Gallbladder removal didn’t stop gallstones

DEAR DR. ROACH: My husband had his gallbladder removed many years ago. In the past few years, he has had six ERCPs to remove gallstones from his bile duct, as he is still making them. He has been told to drink lots of water but that there is no preventive remedy. Do you have any suggestions? — B.A.P.

ANSWER: Ordinarily, removing the gallbladder stops new gallstones from forming. Having a gallstone left after surgery is not uncommon, but it is very uncommon for people to make multiple new stones years after surgery.

One possibility is a diverticulum of the common bile duct. The common bile duct drains bile from the liver and gallbladder into the small intestine; it drains pancreatic fluid, too. A diverticulum is a blind pouch. It’s possible for a stone to form there, so you should find out if he has one. They should have seen it on one of the ERCPs (a special endoscopy that looks at the bile and pancreatic ducts). If present, a diverticulum can be removed surgically.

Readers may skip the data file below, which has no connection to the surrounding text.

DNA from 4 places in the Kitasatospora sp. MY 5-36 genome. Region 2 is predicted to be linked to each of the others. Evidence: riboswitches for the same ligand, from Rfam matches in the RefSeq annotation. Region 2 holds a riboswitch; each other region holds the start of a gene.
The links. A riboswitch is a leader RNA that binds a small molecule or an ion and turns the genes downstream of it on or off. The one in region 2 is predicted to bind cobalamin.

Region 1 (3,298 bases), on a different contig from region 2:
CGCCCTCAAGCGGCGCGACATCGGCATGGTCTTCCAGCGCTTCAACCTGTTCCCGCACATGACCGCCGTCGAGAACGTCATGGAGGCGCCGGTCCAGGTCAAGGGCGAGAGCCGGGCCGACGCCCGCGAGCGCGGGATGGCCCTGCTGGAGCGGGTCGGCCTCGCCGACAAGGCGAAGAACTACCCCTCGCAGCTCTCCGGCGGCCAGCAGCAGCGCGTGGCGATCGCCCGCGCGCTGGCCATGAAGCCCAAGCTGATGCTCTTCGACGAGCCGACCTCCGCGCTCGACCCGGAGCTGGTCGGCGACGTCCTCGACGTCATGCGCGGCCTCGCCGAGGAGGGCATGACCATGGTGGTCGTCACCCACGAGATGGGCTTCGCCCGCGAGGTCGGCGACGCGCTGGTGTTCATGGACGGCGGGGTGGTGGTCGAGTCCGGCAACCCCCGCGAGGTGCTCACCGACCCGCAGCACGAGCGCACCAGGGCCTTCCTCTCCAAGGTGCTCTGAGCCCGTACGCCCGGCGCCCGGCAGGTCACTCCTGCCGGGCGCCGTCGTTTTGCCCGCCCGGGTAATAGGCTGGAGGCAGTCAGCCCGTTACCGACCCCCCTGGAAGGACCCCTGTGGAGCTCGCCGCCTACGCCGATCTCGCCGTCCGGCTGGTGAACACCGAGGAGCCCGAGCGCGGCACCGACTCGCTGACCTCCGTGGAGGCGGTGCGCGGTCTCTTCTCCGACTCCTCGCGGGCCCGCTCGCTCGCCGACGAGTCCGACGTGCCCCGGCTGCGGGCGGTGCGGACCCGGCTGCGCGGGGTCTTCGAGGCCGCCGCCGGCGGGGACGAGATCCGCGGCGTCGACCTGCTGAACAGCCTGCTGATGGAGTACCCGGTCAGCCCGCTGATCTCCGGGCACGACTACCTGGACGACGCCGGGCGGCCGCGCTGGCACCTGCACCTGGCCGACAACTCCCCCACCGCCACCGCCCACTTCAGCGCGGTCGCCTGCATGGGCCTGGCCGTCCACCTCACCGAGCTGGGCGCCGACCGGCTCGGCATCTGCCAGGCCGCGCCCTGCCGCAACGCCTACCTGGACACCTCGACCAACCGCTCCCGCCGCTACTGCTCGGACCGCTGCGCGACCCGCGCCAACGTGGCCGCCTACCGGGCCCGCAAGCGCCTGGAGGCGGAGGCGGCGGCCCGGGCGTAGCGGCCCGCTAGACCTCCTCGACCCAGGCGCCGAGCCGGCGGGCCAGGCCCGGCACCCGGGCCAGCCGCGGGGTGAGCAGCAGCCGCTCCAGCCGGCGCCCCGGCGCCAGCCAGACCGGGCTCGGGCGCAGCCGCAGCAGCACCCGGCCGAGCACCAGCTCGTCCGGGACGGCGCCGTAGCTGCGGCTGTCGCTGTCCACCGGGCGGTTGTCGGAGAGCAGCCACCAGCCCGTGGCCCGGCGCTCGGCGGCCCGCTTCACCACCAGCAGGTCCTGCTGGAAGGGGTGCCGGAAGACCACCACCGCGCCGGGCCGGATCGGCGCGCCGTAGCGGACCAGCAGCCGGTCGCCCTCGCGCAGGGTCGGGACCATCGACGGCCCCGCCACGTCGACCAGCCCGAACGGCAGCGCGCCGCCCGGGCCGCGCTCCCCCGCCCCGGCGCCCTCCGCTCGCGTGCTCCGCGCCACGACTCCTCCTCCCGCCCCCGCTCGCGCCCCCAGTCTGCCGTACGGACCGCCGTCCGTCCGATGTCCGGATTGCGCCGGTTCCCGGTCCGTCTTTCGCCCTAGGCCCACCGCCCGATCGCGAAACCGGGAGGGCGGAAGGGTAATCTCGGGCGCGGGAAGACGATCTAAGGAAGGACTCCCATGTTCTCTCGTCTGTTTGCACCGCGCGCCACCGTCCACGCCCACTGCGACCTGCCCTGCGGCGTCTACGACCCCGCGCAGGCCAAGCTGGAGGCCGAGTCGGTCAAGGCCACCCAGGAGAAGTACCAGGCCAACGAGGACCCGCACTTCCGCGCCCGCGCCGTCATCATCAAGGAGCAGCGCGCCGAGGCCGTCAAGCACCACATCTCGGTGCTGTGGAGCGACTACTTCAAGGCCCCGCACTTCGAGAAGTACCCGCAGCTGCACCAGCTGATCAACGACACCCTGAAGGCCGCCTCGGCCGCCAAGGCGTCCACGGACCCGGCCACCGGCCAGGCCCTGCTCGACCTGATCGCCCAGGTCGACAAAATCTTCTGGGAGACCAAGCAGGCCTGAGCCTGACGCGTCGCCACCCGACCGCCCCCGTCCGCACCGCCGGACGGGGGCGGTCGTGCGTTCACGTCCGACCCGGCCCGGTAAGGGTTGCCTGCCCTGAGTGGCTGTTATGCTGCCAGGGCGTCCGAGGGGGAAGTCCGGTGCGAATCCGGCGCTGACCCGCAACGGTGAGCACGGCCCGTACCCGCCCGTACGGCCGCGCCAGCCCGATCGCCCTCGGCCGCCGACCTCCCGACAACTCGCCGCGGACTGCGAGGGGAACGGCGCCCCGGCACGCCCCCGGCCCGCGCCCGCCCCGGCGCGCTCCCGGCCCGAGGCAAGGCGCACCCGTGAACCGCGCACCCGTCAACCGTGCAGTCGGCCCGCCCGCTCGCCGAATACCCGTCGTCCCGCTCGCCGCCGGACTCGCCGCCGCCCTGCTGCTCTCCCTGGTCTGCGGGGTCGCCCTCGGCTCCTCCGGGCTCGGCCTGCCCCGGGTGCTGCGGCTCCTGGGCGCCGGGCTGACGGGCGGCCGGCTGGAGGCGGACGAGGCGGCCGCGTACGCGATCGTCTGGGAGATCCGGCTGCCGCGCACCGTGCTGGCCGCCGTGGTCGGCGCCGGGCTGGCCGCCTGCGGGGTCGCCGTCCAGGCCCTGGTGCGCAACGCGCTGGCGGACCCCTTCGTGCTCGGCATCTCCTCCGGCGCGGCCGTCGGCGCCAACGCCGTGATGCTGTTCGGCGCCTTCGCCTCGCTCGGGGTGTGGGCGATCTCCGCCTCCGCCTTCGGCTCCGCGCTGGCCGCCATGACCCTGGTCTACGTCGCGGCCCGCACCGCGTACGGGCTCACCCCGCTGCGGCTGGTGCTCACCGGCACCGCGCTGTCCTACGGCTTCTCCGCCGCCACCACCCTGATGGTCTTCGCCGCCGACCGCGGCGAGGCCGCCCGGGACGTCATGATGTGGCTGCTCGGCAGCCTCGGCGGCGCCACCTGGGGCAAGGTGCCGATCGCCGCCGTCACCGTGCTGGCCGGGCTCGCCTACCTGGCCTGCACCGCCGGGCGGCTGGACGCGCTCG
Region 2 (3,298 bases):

I asked my colleague, Dr. Arun Jesudian, for his expertise, and he said he has seen multiple stones in the liver due to parasitic infections, often in Asian patients. That may require surgical treatment. He also discussed doing a sphincterotomy, which is a procedure to open the end of the common bile duct, to let stones pass through easily. Your husband may benefit from expanding it. Finally, there is a medication to reduce gallstones, ursodiol (Actigall), which Jesudian feels had no real downsides and might well help.

(Roach is a columnist for the North American Press Syndicate. Write to him at 628 Virginia Drive, Orlando, FL 32803.)